EU sets out plans to hold firms accountable for environmental and human rights violations

EU commissioners Thierry Breton and Didier Reynders presented the Commission's proposal for a corporate sustainability due diligence directive in Brussels on 23 February, arguing that its mix of due diligence processes, public oversight, and civil liability measures would drive more sustainable trade.

EU sets out plans to hold firms accountable for environmental and human rights violations

The ‘Directive on Corporate Sustainability Due Diligence’ would oblige companies to identify, prevent, and mitigate human rights and environmental violations in their value chain.

Companies will also be required to establish a complaints procedure for victims and monitor their own due diligence measures and those of their suppliers, under the text.

Why now?

Trade Commissioner Didier Reynders said the directive responded to public demand across Europe, adding that there had been more than 500,000 replies in the public consultation process.

“This proposal comes in response to the citizens’ request that the services and the goods that we use in Europe are provided in full respect of human rights and do not harm the environment,” he said.

Some member states, including Germany and France, have already introduced national due diligence rules, while the Netherlands recently started discussions on their own national regime. The Commission hopes that the new rules will give businesses legal certainty and provide a level playing field across the bloc.

“The fragmentation of national rules further slows down progress in the take up of good practices,” Internal Market Commissioner Thierry Breton said.

The EU countries that already have laws on corporate accountability will have to adapt their national legislation to bring them in line with the new EU rules.

Who is concerned?

The directive will apply to EU companies that have more than 500 employees and a net worldwide turnover of more than €150m. However, if companies are active in a risk sector, the thresholds are lowered to 250 employees and €40m in turnover.

For companies headquartered outside the EU, there is only a turnover threshold. Depending on the sector, they will be subject to the due diligence law if they surpass a turnover of €150m or €40m in the EU.

For EU lawmaker Lara Wolters, who was responsible for a 2021 Parliament report on corporate sustainability due diligence, the scope should go beyond large enterprises.

“In this instance, size doesn’t matter, what matters is your activities. It’s not who you are, it’s what you do,” she said.

“If you are a small diamond trader in Antwerp you can still be involved through your value chain in child labour in Congo.”

The Commission, however, argued that many small and medium-sized enterprises (SMEs) will indirectly be affected because they often form part of a larger company’s value chain. The SMEs will, however, be given support to alleviate the bureaucratic burden, the EU executive says.

True enforcement or box-ticking exercise?

The due diligence rules will be enforced by national authorities who can impose sanctions on companies, but enforcement will also be supported by a civil liability mechanism that should make sure that people negatively impacted by business activities get compensation.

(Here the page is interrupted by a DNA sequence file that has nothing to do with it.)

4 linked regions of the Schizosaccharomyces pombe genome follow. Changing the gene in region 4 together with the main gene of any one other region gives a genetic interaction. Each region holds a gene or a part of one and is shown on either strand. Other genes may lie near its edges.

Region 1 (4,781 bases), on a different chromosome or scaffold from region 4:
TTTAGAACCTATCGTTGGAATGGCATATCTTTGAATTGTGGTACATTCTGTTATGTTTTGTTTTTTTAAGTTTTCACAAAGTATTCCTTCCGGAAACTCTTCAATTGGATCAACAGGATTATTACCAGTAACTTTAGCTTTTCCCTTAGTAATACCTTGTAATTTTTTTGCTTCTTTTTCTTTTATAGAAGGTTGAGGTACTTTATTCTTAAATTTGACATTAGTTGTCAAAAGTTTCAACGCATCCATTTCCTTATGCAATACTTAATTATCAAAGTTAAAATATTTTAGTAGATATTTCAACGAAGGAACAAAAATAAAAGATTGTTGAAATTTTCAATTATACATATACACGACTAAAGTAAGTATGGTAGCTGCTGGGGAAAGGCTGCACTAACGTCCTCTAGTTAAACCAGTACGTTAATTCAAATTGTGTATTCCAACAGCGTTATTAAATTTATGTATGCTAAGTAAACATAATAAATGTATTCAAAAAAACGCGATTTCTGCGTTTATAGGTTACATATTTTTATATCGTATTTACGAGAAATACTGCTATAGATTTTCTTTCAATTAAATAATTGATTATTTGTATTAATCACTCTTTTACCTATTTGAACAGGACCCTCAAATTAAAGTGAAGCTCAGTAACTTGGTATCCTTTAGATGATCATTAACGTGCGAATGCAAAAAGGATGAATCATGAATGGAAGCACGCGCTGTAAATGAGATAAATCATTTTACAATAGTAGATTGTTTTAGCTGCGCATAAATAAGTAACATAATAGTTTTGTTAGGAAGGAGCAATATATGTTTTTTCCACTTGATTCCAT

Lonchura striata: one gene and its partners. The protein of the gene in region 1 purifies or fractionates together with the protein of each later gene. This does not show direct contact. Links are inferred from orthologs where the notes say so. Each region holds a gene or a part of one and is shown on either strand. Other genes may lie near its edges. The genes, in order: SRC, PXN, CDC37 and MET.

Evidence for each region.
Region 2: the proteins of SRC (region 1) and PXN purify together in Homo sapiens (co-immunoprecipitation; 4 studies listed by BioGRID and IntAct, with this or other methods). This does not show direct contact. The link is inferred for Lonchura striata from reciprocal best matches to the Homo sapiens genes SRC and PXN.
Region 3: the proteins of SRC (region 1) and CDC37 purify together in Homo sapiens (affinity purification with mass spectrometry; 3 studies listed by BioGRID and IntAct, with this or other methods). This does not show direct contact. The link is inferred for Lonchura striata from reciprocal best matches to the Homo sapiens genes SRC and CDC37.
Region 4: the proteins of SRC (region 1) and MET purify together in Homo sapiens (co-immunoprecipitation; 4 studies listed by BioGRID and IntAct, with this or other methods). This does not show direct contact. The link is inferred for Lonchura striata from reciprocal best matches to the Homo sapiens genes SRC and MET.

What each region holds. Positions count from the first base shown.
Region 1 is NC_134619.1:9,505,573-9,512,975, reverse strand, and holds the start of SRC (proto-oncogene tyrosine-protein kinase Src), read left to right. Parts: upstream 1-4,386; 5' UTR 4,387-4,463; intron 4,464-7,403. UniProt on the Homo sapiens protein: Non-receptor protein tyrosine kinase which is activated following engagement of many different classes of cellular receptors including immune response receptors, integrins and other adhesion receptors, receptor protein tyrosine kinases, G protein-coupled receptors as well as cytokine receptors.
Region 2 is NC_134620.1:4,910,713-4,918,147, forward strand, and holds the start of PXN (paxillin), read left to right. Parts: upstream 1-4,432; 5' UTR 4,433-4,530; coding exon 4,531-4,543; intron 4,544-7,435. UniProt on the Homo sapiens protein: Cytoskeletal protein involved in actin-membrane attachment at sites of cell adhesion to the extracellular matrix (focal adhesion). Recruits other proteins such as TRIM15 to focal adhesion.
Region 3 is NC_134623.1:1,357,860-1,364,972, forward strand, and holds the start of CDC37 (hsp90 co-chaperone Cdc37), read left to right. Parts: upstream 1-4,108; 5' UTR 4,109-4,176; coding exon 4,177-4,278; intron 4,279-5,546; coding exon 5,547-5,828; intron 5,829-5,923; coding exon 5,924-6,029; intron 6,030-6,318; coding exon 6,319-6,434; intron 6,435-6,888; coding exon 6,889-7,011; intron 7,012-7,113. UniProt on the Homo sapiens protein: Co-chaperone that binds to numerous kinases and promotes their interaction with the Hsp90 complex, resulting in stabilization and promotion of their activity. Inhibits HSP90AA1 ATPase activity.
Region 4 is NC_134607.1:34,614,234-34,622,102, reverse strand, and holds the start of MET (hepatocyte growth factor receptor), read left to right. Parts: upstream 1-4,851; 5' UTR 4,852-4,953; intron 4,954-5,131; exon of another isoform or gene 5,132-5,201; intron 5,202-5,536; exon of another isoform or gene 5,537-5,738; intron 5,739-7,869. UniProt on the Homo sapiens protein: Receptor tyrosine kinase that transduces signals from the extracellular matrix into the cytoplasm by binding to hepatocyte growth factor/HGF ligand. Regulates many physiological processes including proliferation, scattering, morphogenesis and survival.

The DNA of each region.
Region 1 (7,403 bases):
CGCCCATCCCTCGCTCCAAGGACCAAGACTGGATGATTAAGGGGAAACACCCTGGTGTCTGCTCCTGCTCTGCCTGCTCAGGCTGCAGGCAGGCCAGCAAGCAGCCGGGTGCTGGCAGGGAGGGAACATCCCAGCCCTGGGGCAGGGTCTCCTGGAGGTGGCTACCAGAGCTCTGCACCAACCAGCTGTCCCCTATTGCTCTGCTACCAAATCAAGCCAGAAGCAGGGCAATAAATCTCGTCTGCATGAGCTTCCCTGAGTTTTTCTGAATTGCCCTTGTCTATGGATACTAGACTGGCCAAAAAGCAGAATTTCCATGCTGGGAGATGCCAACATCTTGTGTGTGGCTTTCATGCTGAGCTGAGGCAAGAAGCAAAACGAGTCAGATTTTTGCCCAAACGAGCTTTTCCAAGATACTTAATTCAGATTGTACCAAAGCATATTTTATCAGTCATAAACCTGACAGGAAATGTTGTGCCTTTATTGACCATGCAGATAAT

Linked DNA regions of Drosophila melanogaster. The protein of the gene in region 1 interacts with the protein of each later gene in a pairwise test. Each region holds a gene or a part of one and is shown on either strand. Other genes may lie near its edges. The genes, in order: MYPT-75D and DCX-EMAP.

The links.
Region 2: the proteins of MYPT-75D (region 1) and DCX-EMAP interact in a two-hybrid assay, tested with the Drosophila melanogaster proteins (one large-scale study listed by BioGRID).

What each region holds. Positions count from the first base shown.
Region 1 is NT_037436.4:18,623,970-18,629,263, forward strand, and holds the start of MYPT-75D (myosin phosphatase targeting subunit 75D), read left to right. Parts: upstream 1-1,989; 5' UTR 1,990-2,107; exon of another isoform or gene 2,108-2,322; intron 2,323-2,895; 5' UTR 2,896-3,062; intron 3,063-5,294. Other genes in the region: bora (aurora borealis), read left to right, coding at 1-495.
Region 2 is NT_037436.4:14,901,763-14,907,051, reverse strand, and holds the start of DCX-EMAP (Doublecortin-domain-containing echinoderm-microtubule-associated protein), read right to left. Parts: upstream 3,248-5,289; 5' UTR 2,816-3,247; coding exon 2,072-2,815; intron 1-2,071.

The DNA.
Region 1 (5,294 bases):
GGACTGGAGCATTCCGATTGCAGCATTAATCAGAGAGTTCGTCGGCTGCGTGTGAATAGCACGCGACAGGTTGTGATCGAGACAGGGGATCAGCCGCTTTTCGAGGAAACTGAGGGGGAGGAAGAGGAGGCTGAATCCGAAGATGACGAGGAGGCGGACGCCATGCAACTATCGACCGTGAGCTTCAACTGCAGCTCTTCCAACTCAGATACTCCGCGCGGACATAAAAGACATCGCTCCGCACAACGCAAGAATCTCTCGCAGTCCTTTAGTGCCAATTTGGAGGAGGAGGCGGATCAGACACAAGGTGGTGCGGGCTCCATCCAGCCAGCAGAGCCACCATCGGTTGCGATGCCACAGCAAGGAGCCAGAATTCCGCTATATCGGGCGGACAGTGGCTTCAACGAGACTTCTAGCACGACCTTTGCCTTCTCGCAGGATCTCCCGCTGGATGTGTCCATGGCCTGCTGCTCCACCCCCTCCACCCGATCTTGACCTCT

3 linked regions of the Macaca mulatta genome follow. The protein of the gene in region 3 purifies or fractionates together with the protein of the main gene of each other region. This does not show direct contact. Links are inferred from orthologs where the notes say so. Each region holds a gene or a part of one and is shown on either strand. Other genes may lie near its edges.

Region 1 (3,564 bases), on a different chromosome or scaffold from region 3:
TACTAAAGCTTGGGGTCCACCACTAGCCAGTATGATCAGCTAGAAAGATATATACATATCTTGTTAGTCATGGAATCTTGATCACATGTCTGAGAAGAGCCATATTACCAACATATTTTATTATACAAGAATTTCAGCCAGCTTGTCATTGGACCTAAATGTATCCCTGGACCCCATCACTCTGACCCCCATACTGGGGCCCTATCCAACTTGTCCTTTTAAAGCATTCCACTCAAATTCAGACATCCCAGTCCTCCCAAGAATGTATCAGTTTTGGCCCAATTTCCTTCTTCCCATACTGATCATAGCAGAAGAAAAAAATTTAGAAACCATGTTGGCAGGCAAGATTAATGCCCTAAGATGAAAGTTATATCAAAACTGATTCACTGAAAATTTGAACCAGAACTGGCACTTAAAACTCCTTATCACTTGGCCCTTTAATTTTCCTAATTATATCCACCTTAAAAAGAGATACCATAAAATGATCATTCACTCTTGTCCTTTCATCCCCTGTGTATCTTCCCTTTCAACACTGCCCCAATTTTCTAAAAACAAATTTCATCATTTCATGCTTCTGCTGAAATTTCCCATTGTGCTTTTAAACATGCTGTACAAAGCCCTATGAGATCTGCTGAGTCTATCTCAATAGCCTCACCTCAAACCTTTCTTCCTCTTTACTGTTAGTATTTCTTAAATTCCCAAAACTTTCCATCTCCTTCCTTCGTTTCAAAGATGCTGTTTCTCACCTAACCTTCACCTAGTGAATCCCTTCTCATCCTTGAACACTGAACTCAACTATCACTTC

However, the directive provides for ways for companies to limit their liability, for example by getting ‘contractual assurances’ from their suppliers that they are applying the code of conduct.

According to Claudia Saller, director at the NGO European Coalition for Corporate Justice, relying on contractual assurances risks turning due diligence into a “box-ticking exercise”.

“It risks just giving the signal that the company is not supposed to do more than just have good contracts in place,” she told EURACTIV.

Reynders, meanwhile, rejected this claim and defended the effectiveness of the civil liability mechanism, adding that more information about business practices would be made available.

“With the collection of more and more information it will be easier to act through the company, but also, if it is needed, in justice,” he said.

Are businesses reluctant or will they rush ahead?

While the commissioners hailed the proposal as a way to strengthen businesses as well as sustainability, Business Europe’s president Pierre Gattaz questioned the feasibility of the proposal.

“It is unrealistic to expect that European companies can control their entire value chains across the world, including “indirect” third party suppliers or even customers,” he said.

According to Gattaz, the proposal would also harm companies’ ability to remain competitive worldwide.

Commissioner Breton, however, thinks that businesses will rush ahead with the implementation of due diligence requirements.

While the directive will now need to be discussed and agreed upon by the European Parliament and national ministers, and then be transposed into national law, Breton estimated that the rules will, in effect, already be applied by companies beforehand.

“I know that the companies will not wait,” he said. “They will take ownership of these rules and put them in place as fast as possible.”

Janos Ammann and Silvia Ellena,

This article first appeared on, an edie content partner

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